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Chapter 6- Dissociative and Somatoform Disorders.docx

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Western University
Psychology 2310A/B
Rod Martin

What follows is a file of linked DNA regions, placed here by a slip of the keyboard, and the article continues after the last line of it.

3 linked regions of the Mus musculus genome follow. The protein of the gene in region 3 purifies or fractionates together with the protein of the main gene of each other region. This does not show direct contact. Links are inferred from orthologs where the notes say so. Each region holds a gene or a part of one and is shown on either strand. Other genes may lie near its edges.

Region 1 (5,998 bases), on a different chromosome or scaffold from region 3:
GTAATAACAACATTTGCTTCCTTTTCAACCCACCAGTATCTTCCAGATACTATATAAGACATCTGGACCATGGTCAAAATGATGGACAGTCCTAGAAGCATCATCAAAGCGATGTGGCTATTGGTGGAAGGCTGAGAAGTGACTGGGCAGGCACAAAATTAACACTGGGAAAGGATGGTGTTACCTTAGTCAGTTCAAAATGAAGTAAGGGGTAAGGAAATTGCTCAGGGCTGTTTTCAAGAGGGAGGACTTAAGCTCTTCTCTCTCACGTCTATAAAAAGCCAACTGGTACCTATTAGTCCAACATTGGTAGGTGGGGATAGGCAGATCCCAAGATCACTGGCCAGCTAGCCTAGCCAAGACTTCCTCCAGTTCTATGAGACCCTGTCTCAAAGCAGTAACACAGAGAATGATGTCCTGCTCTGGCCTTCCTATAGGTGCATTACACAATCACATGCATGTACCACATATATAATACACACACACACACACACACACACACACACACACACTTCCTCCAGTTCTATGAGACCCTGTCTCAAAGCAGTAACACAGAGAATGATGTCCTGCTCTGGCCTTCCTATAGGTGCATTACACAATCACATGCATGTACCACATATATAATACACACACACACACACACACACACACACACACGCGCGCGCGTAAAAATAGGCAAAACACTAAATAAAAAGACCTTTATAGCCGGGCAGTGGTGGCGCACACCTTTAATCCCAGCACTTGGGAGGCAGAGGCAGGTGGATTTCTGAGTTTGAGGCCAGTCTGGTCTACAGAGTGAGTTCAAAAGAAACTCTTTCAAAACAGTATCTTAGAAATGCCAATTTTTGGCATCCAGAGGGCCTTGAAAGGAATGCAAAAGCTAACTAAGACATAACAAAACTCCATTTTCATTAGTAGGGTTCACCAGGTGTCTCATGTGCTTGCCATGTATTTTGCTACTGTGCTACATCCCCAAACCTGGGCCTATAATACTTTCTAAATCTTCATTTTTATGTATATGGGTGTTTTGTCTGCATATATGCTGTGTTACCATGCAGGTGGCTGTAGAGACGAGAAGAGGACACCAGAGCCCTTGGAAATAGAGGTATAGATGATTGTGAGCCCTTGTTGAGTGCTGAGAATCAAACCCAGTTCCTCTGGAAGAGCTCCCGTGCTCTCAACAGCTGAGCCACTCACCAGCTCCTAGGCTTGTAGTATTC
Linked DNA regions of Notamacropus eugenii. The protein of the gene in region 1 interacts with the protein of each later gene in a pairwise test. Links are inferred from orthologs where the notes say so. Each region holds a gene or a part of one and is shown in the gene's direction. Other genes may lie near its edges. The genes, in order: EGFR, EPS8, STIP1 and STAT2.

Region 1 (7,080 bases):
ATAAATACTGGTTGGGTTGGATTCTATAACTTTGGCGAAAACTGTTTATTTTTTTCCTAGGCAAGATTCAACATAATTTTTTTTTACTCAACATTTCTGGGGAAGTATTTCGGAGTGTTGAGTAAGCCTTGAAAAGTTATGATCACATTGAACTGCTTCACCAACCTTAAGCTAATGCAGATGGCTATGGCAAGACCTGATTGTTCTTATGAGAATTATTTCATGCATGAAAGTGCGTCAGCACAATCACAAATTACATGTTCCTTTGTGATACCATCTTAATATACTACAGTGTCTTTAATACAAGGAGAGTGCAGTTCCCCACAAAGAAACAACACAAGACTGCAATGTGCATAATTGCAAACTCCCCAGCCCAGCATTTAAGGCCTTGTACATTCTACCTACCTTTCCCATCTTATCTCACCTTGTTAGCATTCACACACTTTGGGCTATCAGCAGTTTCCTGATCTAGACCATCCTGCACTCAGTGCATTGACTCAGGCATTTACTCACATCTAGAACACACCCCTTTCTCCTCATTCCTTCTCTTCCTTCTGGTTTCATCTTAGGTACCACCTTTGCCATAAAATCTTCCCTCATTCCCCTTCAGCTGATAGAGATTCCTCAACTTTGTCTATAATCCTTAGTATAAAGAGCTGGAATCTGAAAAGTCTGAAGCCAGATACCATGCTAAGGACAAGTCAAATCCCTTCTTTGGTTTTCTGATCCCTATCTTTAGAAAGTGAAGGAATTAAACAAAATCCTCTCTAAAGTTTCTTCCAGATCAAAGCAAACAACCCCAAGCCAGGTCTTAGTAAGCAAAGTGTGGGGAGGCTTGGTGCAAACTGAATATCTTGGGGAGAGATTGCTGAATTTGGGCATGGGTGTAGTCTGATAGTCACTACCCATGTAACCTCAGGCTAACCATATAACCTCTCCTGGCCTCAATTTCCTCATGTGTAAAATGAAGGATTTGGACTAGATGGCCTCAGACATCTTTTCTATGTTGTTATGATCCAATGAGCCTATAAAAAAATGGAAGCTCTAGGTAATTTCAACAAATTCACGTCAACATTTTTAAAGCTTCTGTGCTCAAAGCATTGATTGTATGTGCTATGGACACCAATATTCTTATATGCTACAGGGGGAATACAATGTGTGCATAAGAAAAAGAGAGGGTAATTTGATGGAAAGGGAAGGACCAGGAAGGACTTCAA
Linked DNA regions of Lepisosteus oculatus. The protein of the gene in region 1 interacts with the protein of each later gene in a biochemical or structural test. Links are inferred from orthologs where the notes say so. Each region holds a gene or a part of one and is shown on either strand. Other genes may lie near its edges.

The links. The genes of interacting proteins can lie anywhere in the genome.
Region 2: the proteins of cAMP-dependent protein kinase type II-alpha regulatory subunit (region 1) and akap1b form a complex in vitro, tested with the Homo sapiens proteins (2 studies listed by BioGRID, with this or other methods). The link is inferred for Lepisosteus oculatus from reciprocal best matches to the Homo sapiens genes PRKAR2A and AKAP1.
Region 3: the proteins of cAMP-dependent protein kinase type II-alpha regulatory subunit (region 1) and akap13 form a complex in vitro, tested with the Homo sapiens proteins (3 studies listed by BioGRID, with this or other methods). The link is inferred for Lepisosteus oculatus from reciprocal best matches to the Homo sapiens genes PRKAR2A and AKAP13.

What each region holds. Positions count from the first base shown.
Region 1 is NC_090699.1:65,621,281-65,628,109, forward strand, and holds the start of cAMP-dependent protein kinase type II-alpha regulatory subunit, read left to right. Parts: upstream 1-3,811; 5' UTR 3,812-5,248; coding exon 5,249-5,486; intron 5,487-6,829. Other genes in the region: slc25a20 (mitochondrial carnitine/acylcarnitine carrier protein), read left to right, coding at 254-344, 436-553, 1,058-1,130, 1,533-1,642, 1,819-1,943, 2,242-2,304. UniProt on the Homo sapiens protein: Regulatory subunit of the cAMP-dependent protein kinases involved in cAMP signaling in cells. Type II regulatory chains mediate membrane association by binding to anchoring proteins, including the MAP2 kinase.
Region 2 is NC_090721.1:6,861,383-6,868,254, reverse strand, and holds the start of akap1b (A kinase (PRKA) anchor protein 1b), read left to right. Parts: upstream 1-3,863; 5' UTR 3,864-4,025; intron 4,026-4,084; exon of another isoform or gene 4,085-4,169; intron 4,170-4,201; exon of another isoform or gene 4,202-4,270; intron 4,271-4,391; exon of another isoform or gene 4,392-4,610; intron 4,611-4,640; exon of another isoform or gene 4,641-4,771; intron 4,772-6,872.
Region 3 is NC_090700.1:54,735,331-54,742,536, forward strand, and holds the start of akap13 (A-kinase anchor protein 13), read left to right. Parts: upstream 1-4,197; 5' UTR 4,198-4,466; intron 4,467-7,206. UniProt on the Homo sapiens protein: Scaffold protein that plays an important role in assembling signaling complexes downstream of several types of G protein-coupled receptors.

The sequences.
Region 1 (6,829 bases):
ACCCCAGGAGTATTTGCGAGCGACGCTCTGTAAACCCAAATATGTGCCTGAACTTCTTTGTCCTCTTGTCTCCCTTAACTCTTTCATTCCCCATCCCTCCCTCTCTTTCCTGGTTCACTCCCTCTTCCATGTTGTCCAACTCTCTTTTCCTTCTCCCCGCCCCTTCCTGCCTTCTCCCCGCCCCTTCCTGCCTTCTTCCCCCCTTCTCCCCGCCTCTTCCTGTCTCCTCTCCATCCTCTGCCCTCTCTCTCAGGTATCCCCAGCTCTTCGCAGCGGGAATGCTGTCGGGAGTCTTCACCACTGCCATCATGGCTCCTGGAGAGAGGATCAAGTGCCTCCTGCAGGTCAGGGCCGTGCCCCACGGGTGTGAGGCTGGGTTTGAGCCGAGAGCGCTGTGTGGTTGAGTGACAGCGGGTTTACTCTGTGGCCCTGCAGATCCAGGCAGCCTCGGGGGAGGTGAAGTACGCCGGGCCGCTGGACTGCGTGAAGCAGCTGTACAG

Abnormal Psychology 2310 October 2013 Chapter 6- Dissociative and Somatoform Disorders Historical Perspectives Hysteria: a symptom pattern characterized by emotional excitability and physical symptoms in the absence of any evident organic cause  Plato: believed were caused by women in the womb (hysterios)  Rise of Christianity: supernatural explanations dissociations were now seen as the result of demonic possession (treatment= exorcism)  Josef Bruer and Sigmund Freud: Studies in Hysteria o Sexual trauma was a predisposing factor and established a relationship between dissociation and hypnotic like states  Primarily studies in women who also suffered from somatoform disorders o Believed that dissociation and other defenses developed in order to protect one from their unacceptable sexual impulses (and not from traumatic memories) Primary Gain: primary reinforcement maintaining somatoform symptoms conversion of anxiety to more acceptable physical symptoms relieved pressured of dealing directly with a conflict Secondary Gain: hysteria symptoms could help patients avoid responsibility and gain attention and sympathy adopting “sick” role Dissociative Disorders  Severe maladaptive disruptions or alterations of identity, memory, and consciousness that are experiences as being beyond ones control Dissociation: a disruption in the usually integrated functions of consciousness, memory, identity, or perception  Amnesia is usually for autobiographical memory – not general knowledge  Information is not permanently lost o Often remits spontaneously after a few days o But can occasionally become chronic or recurrent  Two groups of dissociative experiences: 1. Mild, non pathological type distributed across the general population (E.g. absorption and imaginative involvement) 2. Severe, pathological type E.g. amnesia, derealization, depersonalization Prevalence  No difference between men and women with the disorder  Co morbid with anxiety, mood, and personality disorder Dissociative Amnesia: inability to recall important personal information o E.g. Own name, occupation, address Abnormal Psychology 2310 October 2013 Chapter 6- Dissociative and Somatoform Disorders  Following a traumatic event, but have no memory of the event  5 patterns of memory loss… 1. Localized amnesia: failure to recall information from specific time period 2. Selective amnesia: only parts of the trauma are forgotten Less 3. Generalized amnesia: forgets all personal information from ones past common, 4. Continuous amnesia: forgets information from a specific date until the usually present associated 5. Systematized amnesia: only forgets certain categories of information with DID Dissociative Fugue: sudden, unexpected flight from home; inability to remember past and personal identity o Some travel thousands of miles from home until they realize who they are o Lasts between a few days and weeks o Adapt well to new environment confusion only occurs if they are questioned about personal history  Most patients don’t present for treatment; typically present for memory loss o CASE of JEFF INGRAM (video) Depersonalization Disorder: feeling of unreality and being detached from oneself  Severe depersonalization is the primary problem  Persistent symptoms which cause clinically significant impairments or distress o Feel as though they are living in a dream o Begins during adolescence o Highly related to history of trauma o Numbness  Common simptoms of other disorders: PTSD, depression Derealization: experience of detachment and altered relationship to the surrounding would; perceives things are unreal, distant, or distorted Dissociative Identity Disorder (DID): presence of two or more personalities that regularly take control of ones behavior  Host and alert personalities: each significantly different o E.g. Medical conditions, gender, age, occupation, emotions etc. o Host may not be aware that the other states exist o Average of 13-16 different personalities  Much confusion; multiple diagnoses; often over diagnosed Switching: the process of changing from one personality to another o In response to stressful situation o May not be dramatic enough to catch the attention of others Abnormal Psychology 2310 October 2013 Chapter 6- Dissociative and Somatoform Disorders Etiology  The Trauma Model: (diathesis stress formation) disorders are a result of severe childhood trauma accompanied by personality traits that predispose the individual to employ dissociation as a defence mechanism or coping strategy o Certain personality traits can increase the risk that people with traumatic memories will develop dissociative disorders  Socio- Cognitive Model: multiple personality is a form of role playing in which individuals come to construe themselves as possessing multiple selves and then begin to act in ways consistent with their own or their therapists conception of the disorder o (Harold Merskey) Iatrogenic: caused by treatment; therapist plant suggestions on their patient
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